connect with the hour glass
Saying that luxury boutiques are common in Singapore is an understatement.
Despite some differences in size, interior decor and types of customers, most luxury boutiques in Singapore (and indeed across the world) look quite similar, for the most part.
Still, there are those boutiques which stand apart from the rest, such as Hermès rue du Faubourg Saint-Honoré in Paris–whose window displays are always up to par with the store’s reputation, or the Dior boutique in the Ginza district of Tokyo, which rarely falls short of even the wildest expectations.
Yet typically, the selection of products in such boutiques do not differ that much from one country to another.
Enter Malmaison (by The Hour Glass) in Singapore, one of those highly unusual shops that redefine the very concept of what a luxury boutique can (and should) be.
The way that this place sets itself apart from all the others is a direct credit to the work of one particular man: Michael Tay, Executive Director of The Hour Glass, who decided to express his personal passion for beautiful things and exceptional objects in a decidedly unexpected place.
The group The Hour Glass was founded by the parents of Michael Tay and represents by far the largest family empire of luxury watches in Singapore. His family has been the first to import Rolex watches as early as 1949, a fact that should give one a very concrete indication of the influence the Tay family holds on the local market.
The Malmaison name was inspired by the Imperial Palace of Malmaison in France, acquired in 1799 during the Directoire period by Josephine de Beauharnais, the wife of Napoleon and later occupied by Napoleon himself. Michael Tay does not hide his admiration for Napoleon, to whom he dedicated the most impressive part of the building, which combines antique clocks, paintings of Napoleon Bonaparte and a quite remarkable collection of sabers and other historical swords.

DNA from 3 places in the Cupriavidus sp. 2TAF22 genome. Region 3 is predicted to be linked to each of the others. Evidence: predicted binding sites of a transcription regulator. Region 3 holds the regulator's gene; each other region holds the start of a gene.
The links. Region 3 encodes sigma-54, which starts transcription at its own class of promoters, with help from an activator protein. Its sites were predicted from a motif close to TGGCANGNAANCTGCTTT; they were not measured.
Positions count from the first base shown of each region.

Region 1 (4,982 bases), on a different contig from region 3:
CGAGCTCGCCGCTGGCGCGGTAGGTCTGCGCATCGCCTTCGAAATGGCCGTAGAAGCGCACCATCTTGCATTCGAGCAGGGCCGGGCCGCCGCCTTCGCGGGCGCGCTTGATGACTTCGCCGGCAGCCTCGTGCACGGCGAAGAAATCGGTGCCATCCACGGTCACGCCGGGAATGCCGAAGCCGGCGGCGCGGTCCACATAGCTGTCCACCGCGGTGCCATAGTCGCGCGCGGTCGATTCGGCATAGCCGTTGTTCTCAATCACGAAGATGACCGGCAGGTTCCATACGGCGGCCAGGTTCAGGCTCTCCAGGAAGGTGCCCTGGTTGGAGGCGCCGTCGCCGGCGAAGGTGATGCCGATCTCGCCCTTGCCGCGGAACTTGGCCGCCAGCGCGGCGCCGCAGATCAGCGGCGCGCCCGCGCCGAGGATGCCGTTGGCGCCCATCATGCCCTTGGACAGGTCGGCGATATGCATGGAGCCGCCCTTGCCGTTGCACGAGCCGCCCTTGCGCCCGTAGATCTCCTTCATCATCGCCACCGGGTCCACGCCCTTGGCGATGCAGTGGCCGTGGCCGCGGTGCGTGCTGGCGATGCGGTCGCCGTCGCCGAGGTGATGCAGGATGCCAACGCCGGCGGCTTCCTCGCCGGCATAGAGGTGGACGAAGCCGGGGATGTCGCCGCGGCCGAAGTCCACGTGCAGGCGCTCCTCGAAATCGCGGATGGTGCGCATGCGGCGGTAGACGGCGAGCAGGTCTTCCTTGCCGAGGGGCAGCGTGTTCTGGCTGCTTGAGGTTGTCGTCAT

The finest and most exclusive watches in the world are located in different rooms, protected by a mythical creature – the Griffin.
When I was there, I witnessed an absolutely fantastic collection of vintage Rolex timepieces. These historical watches are not for sale, but Michael Tay likes to allow his visitors to view this spectacular collection, for it is simply too beautiful not to be displayed to the amateur’s eyes.
A watch enthusiast could easily lose hours here in a single visit.
But it can be said that the most surprising part of Malmaison is its small but smartly curated menswear selection, with brands such as Charvet, Rubinacci, Corthay, Frédéric Malle (perfumes), and Cire Trudon (candle wax) on display, next to a superb grand Steinway and Sons piano. This place is indeed a wonderland.
The product selection here reflects exquisite taste. Next to the stunning display of Frédéric Malle fragrances, glass booths have been placed to allow the customer to experience each perfume in a neutral environment. Entering such a booth feels fantastic, not unlike entering a sort of time machine that transports you back (or forward) to better days.
Menswear brands that have “made the cut” to be featured here have been handpicked by the master of the house himself according to his own tastes in clothes, accessories and shoes.
The ceiling of the first floor resembles a Patek Philippe Celestial, with the image of a celestial vault created by a painter with a passion for astronomy who took care to respect the correct mapping of the stars. A remarkable and mesmerizing place that really does feel “out-of-time”, if I may say so.
A wonderful discovery for men who love beauty, and who happen to find themselves in Singapore…
This article was first published in Parisian Gentleman.